(Chris Jones’s article appeared in the Chicago Tribune, 11/21.)

The brilliant central device behind Denis O'Hare and Lisa Peterson's radical new dramatization of the 15,693-line, 24-book Homeric poem known as "The Iliad," here dubbed "An Iliad," is thus: The story is told at great cost to the teller.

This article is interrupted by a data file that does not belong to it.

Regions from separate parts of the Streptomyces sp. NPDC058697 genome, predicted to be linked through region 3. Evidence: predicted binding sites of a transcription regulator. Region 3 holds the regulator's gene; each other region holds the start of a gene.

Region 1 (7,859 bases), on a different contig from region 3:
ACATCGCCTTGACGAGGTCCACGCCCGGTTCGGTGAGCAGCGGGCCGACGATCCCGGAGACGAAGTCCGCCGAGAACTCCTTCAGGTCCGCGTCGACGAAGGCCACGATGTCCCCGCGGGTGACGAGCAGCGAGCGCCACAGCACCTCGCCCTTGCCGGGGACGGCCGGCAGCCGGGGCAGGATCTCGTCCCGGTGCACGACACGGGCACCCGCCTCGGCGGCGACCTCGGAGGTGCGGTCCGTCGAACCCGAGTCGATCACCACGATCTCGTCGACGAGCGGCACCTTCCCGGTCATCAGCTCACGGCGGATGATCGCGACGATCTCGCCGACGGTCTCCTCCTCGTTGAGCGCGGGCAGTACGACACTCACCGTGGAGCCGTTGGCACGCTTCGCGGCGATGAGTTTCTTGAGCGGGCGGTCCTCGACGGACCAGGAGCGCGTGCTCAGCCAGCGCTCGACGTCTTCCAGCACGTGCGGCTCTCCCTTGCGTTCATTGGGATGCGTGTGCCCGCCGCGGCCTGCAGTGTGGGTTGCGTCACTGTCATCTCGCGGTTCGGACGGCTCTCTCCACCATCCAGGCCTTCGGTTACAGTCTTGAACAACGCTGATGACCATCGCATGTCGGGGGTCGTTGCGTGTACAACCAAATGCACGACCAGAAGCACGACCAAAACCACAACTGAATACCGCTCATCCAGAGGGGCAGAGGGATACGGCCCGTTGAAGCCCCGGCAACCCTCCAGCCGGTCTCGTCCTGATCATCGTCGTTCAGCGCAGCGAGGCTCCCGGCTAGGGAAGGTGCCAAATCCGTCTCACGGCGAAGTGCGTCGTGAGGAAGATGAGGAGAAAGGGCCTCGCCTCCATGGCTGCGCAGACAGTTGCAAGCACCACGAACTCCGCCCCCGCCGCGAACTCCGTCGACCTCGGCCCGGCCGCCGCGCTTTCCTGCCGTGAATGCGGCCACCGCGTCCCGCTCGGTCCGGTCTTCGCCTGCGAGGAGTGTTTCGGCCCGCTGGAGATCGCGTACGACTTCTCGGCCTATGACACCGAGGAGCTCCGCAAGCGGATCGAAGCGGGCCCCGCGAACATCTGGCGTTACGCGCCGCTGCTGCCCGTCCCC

The Poet — Homer, we presume — who shows up all by himself at the Court Theatre, purloining and punishing the body of the remarkable Chicago actor Timothy Edward Kane, is a weary, lonely, Sisyphean man. He has been recounting the tale of the Trojan War across countless centuries. He tells us that, by now, he doesn't even remember some of the finer points of his own work.


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